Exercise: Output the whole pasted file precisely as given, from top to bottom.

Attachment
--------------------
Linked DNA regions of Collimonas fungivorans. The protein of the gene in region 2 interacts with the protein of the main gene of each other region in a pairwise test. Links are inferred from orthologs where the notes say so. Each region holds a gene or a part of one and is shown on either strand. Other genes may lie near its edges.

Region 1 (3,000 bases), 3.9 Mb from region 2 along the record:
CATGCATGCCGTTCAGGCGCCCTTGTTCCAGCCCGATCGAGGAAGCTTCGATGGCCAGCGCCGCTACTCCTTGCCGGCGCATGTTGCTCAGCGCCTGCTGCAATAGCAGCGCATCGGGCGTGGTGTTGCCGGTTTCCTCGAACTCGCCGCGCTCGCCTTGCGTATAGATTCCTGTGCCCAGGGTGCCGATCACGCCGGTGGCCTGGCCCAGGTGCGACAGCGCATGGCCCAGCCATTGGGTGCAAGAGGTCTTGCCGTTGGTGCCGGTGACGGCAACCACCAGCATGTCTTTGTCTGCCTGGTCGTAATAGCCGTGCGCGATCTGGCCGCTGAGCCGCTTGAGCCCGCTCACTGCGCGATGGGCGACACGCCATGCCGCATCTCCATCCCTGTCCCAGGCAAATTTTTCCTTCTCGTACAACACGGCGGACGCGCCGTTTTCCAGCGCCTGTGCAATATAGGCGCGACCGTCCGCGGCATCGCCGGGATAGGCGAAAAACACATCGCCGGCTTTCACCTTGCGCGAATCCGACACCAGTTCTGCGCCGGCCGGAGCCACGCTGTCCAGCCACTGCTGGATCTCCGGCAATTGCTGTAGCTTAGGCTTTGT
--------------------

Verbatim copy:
Linked DNA regions of Collimonas fungivorans. The protein of the gene in region 2 interacts with the protein of the main gene of each other region in a pairwise test. Links are inferred from orthologs where the notes say so. Each region holds a gene or a part of one and is shown on either strand. Other genes may lie near its edges.

Region 1 (3,000 bases), 3.9 Mb from region 2 along the record:
CATGCATGCCGTTCAGGCGCCCTTGTTCCAGCCCGATCGAGGAAGCTTCGATGGCCAGCGCCGCTACTCCTTGCCGGCGCATGTTGCTCAGCGCCTGCTGCAATAGCAGCGCATCGGGCGTGGTGTTGCCGGTTTCCTCGAACTCGCCGCGCTCGCCTTGCGTATAGATTCCTGTGCCCAGGGTGCCGATCACGCCGGTGGCCTGGCCCAGGTGCGACAGCGCATGGCCCAGCCATTGGGTGCAAGAGGTCTTGCCGTTGGTGCCGGTGACGGCAACCACCAGCATGTCTTTGTCTGCCTGGTCGTAATAGCCGTGCGCGATCTGGCCGCTGAGCCGCTTGAGCCCGCTCACTGCGCGATGGGCGACACGCCATGCCGCATCTCCATCCCTGTCCCAGGCAAATTTTTCCTTCTCGTACAACACGGCGGACGCGCCGTTTTCCAGCGCCTGTGCAATATAGGCGCGACCGTCCGCGGCATCGCCGGGATAGGCGAAAAACACATCGCCGGCTTTCACCTTGCGCGAATCCGACACCAGTTCTGCGCCGGCCGGAGCCACGCTGTCCAGCCACTGCTGGATCTCCGGCAATTGCTGTAGCTTAGGCTTTGT